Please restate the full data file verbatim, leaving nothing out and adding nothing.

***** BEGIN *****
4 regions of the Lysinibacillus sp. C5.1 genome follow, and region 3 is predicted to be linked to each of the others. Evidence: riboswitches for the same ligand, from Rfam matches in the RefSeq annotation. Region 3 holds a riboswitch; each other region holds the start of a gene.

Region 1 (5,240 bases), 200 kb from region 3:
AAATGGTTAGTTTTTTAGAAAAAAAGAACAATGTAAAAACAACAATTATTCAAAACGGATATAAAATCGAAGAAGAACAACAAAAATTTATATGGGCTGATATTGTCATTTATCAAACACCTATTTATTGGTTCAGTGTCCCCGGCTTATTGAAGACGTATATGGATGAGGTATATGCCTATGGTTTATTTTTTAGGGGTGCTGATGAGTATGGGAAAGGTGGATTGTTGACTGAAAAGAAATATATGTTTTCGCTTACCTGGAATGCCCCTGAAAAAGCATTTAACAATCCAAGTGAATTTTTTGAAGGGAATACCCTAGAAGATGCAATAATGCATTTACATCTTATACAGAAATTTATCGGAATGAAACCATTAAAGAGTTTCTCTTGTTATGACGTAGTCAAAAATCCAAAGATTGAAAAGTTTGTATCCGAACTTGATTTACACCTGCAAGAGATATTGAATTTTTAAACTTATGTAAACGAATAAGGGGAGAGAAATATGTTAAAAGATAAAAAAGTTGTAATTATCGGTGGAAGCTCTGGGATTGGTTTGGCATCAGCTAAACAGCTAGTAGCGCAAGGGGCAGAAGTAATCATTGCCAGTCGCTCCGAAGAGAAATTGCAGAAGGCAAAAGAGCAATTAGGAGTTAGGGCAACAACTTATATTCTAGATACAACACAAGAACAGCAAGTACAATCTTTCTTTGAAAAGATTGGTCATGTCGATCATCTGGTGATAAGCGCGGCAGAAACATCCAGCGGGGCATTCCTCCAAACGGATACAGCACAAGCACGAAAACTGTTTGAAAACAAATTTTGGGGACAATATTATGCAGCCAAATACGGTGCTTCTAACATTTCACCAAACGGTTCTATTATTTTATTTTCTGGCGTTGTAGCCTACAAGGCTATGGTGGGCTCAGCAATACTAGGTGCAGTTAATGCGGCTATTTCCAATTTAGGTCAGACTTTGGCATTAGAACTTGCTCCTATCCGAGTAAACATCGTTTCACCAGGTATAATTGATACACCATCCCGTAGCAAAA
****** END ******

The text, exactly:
4 regions of the Lysinibacillus sp. C5.1 genome follow, and region 3 is predicted to be linked to each of the others. Evidence: riboswitches for the same ligand, from Rfam matches in the RefSeq annotation. Region 3 holds a riboswitch; each other region holds the start of a gene.

Region 1 (5,240 bases), 200 kb from region 3:
AAATGGTTAGTTTTTTAGAAAAAAAGAACAATGTAAAAACAACAATTATTCAAAACGGATATAAAATCGAAGAAGAACAACAAAAATTTATATGGGCTGATATTGTCATTTATCAAACACCTATTTATTGGTTCAGTGTCCCCGGCTTATTGAAGACGTATATGGATGAGGTATATGCCTATGGTTTATTTTTTAGGGGTGCTGATGAGTATGGGAAAGGTGGATTGTTGACTGAAAAGAAATATATGTTTTCGCTTACCTGGAATGCCCCTGAAAAAGCATTTAACAATCCAAGTGAATTTTTTGAAGGGAATACCCTAGAAGATGCAATAATGCATTTACATCTTATACAGAAATTTATCGGAATGAAACCATTAAAGAGTTTCTCTTGTTATGACGTAGTCAAAAATCCAAAGATTGAAAAGTTTGTATCCGAACTTGATTTACACCTGCAAGAGATATTGAATTTTTAAACTTATGTAAACGAATAAGGGGAGAGAAATATGTTAAAAGATAAAAAAGTTGTAATTATCGGTGGAAGCTCTGGGATTGGTTTGGCATCAGCTAAACAGCTAGTAGCGCAAGGGGCAGAAGTAATCATTGCCAGTCGCTCCGAAGAGAAATTGCAGAAGGCAAAAGAGCAATTAGGAGTTAGGGCAACAACTTATATTCTAGATACAACACAAGAACAGCAAGTACAATCTTTCTTTGAAAAGATTGGTCATGTCGATCATCTGGTGATAAGCGCGGCAGAAACATCCAGCGGGGCATTCCTCCAAACGGATACAGCACAAGCACGAAAACTGTTTGAAAACAAATTTTGGGGACAATATTATGCAGCCAAATACGGTGCTTCTAACATTTCACCAAACGGTTCTATTATTTTATTTTCTGGCGTTGTAGCCTACAAGGCTATGGTGGGCTCAGCAATACTAGGTGCAGTTAATGCGGCTATTTCCAATTTAGGTCAGACTTTGGCATTAGAACTTGCTCCTATCCGAGTAAACATCGTTTCACCAGGTATAATTGATACACCATCCCGTAGCAAAA